To my simple brain, it works like this: if I paid a little more in taxes, my son could still take the same bus he took last year. But I get to save some in taxes, so I have money in my bank account so that I can pay for the gas it costs for me to drive him to his new bus stop. Of course, he still walks or rides his bike to the bus stop right now, so it's not a factor. At least, it's not a factor until it gets cold. I'm more likely to make him walk two blocks in twenty degree weather than I am to make him walk ten. So this winter, when pollution is a bigger problem here in Denver, more people will be starting cold car engines to drive kids to school. So, since we don't want to pay more taxes, we find ourselves paying for more for gas, and paying more (in the future) for healthcare.

Obviously this is simplistic. Obviously there are other factors to consider. Obviously it's no big deal for my kids to go .75 miles to the bus stop instead of .25 miles. But it's also obviously true (at least to me) that we're scared of even thinking about paying more taxes in this country; and to me, that's an unreasonable fear, since if we don't pay taxes for services, we'll end up paying for those services some other way.

Some people may say it's better that individuals have control over their money. I say, though, what about the common good. When, in this country, did it become better, or more noble, to take care of self to the exclusion of the other.

And it seems like many people who advocate so strongly for lower taxes also call themselves Christian. When did Christians become so publicly selfish? When did we stop advocating for the 'least of these' so that we ourselves could stay rich?

I'm no tax expert, but it seems to me that our selfishness is sinful. I will almost always vote for tax increases, and then work to make sure the government is using our common funds for the common good.


Saturday, August 13, 2011

backyard garden haiku

I recall, yearly ~
storebought fruit can't compare to
homegrown tomatoes

Friday, August 12, 2011

Observations from a gathering place

ten, eleven, twelve
they know
at such a young age
(mimicking their parents,
like most of us do),
rattling off with
their regular
starbucks order

Saturday, August 6, 2011

In the tent on a rainy night

nighttime crushes in on
my eyes - I double-check
to be certain they're open.
I know, tonight, at 11,000
feet, under continual rain
and blanketing cloud cover,
that no light will intrude on
my tent. Tomorrow, rain may
pour from overwhelmed skies;
with or without rain, though
the sun will rise, bringing light
and new vision - so I lay still
in the dark, and trust

Probably not epic, but it felt like it

A day off, planned since the week before. We were four, having just met weeks earlier, who decided on a day off hike over a pass. We checked in with the rangers, found our route, and looked forward to a quick day-off trip through the national park; respite from the tourons we constantly served at the concessionaire where we all worked for that summer.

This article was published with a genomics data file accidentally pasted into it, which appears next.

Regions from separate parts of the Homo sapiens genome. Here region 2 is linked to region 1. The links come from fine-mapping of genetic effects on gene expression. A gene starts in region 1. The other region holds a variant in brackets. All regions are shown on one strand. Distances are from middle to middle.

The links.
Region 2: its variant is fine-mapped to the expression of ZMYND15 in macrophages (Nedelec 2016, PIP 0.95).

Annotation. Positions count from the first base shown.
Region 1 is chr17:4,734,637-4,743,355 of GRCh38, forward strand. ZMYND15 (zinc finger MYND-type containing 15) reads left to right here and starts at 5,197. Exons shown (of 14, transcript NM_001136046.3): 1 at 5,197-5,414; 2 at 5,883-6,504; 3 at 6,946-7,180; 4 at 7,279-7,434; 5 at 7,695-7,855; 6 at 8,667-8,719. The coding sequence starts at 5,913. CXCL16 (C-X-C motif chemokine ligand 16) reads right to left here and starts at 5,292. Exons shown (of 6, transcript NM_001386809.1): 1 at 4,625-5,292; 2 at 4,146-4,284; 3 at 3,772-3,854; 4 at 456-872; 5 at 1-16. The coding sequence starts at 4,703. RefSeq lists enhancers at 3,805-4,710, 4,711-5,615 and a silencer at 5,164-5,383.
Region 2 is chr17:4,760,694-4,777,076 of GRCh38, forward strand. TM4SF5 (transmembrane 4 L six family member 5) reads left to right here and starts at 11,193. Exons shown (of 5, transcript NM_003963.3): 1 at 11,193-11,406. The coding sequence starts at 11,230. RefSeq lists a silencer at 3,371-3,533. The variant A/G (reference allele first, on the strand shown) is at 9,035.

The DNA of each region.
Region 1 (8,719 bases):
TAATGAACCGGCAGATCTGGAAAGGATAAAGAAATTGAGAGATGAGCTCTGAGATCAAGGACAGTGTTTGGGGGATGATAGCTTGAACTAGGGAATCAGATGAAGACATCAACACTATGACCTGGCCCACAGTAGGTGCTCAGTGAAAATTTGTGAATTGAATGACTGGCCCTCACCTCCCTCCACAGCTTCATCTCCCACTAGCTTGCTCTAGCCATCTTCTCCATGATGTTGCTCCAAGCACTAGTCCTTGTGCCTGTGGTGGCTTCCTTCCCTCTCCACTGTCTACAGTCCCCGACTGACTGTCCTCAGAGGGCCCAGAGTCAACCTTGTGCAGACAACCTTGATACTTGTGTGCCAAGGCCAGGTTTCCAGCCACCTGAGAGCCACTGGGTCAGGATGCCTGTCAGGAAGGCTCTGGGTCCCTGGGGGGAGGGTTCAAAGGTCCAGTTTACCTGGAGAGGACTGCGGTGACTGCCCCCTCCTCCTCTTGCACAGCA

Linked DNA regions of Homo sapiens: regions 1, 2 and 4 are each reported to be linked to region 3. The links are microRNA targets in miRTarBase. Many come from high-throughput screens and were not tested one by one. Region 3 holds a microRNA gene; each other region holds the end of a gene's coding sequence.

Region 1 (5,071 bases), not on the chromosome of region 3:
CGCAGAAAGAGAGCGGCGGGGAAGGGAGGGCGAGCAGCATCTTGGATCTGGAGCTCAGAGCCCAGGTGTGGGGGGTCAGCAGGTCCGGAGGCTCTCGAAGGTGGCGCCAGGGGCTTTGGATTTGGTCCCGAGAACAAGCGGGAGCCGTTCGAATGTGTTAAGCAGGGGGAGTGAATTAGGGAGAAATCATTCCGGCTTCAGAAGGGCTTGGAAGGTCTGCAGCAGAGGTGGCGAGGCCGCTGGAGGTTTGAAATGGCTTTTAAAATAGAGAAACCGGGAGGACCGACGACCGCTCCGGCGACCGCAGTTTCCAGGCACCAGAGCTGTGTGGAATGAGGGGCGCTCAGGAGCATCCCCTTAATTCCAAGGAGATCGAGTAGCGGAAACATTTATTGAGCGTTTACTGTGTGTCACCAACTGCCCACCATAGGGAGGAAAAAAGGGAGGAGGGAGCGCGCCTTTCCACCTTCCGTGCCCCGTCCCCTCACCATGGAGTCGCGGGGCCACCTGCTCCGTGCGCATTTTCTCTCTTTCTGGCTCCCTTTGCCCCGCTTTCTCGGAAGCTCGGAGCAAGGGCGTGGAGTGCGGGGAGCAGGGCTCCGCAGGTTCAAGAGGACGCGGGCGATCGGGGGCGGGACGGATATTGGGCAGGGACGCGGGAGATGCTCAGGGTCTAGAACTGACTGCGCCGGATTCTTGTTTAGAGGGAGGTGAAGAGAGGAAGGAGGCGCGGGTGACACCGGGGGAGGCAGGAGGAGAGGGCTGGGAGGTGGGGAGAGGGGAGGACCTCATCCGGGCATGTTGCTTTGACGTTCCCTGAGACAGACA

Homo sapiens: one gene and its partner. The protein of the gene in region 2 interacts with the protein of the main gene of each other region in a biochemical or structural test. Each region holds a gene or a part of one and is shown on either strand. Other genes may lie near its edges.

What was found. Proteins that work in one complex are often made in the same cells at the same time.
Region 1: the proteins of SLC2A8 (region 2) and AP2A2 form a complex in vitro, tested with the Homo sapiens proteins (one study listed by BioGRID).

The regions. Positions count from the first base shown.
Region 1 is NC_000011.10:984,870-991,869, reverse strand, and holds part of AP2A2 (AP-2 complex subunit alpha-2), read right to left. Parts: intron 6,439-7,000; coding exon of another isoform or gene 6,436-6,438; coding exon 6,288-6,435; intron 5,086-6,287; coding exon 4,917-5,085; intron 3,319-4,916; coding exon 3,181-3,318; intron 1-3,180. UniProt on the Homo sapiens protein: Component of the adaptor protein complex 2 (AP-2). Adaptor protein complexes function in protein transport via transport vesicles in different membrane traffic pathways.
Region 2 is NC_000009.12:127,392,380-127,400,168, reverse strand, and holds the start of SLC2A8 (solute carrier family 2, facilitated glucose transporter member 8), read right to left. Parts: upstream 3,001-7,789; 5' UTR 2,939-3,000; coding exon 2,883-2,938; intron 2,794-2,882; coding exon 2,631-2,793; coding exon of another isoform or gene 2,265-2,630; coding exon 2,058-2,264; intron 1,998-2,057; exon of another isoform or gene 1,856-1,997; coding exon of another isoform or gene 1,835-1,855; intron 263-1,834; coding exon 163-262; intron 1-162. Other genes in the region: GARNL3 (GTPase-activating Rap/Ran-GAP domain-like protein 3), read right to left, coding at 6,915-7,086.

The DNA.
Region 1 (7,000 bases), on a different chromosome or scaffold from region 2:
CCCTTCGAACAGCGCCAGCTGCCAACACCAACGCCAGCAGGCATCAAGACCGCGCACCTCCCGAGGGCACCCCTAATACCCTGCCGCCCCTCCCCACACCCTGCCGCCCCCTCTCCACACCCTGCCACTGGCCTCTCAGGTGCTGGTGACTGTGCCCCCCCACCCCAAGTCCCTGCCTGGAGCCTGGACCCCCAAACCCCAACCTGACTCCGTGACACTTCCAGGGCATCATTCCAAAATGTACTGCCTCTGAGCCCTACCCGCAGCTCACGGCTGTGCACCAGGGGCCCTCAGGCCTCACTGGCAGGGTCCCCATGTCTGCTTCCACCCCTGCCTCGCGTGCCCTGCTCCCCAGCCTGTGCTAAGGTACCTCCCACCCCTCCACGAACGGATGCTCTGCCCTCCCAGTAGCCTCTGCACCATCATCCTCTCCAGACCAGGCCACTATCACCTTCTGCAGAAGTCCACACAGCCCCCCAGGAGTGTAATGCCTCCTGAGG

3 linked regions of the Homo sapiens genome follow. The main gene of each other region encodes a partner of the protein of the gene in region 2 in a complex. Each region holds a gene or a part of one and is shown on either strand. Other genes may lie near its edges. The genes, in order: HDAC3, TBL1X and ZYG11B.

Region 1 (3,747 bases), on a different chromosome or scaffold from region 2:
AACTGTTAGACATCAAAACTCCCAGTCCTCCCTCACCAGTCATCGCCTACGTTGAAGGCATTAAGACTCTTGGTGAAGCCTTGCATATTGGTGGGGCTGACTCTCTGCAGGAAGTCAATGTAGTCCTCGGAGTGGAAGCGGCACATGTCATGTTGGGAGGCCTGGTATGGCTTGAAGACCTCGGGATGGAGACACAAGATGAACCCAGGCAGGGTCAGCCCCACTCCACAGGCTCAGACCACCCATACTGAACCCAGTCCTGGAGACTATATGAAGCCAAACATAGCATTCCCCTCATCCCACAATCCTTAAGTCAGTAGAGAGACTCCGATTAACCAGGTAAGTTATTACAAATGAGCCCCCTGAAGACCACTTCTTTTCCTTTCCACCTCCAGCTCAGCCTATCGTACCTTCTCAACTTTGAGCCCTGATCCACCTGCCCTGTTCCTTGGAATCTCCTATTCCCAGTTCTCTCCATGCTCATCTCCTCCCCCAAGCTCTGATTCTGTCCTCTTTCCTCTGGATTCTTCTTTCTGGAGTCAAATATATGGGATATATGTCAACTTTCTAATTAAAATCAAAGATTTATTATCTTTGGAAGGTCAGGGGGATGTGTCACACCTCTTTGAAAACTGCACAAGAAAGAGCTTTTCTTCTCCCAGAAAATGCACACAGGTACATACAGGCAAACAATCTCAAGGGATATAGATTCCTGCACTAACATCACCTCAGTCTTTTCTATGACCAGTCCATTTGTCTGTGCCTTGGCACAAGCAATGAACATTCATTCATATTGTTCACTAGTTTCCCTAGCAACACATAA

A couple tents, food, clothes, and we were set to go. Six easy miles in, we camped around a gentle fire. Up over the pass and down to the shuttle car was the plan for the next day as we ate dinner and got comfortable for the night. Next morning, breakfast, and we're on our way.

We made our way down the wide trail, gradually gaining a little elevation as we approached the approach to the pass. Before long, we crossed the creek marking the end of the day hikers' typical reach; and thus the end of wide, easy hiking.

After crossing the high water in the creek, the trail began to drag us up toward the pass. Naturally, as the trail went up, the temperature went down. We stopped, adding what layers of cotton and knit wool we'd thrown into our hastily-loaded packs the day before.

It got colder and colder, but not unbearable. As we moved upward, every turn brought hope of seeing the start downhill from the pass.

Then, treeline.

No longer was there anything to block the wind that had spent the day whistling above our heads the whole way up. And with the wind came snow. We couldn't tell if it was blowing up from the ground or falling from the sky ~ but that didn't matter to our body temperature that plummeted with every snowflake that penetrated our inadequate layers. One shell and a windbreaker made a valiant but failing effort to stave off approaching hypothermia. Crouching behind a boulder, three of us found the shelter to decide that the pass may or may not be close enough - without a map, who's to know? - and that it was time to bail.

So, shivering, we turned again toward the seven miles we'd just covered instead of the three to the car, and headed back toward last night's camp where we planned to restart a small fire to warm up our almost dangerously cold bodies.

We made good time once we slipped again into the trees; then, across the creek, we flew over flat ground toward shelter until we happen to glance up at the rear end of a large bear lumbering the same direction on the same wide trail we're using. So we bide our time, holding back, waiting 'til our ursine friend allows us access to dinner and a little rest before the 5:15 alarm rings calling us to the next day's breakfast shift.

But before the breakfast shift, a dinner stop. The warm vinyl booth around pizza and beer became a welcome sanctuary from which to reflect on our 27-instead-of-10-mile day.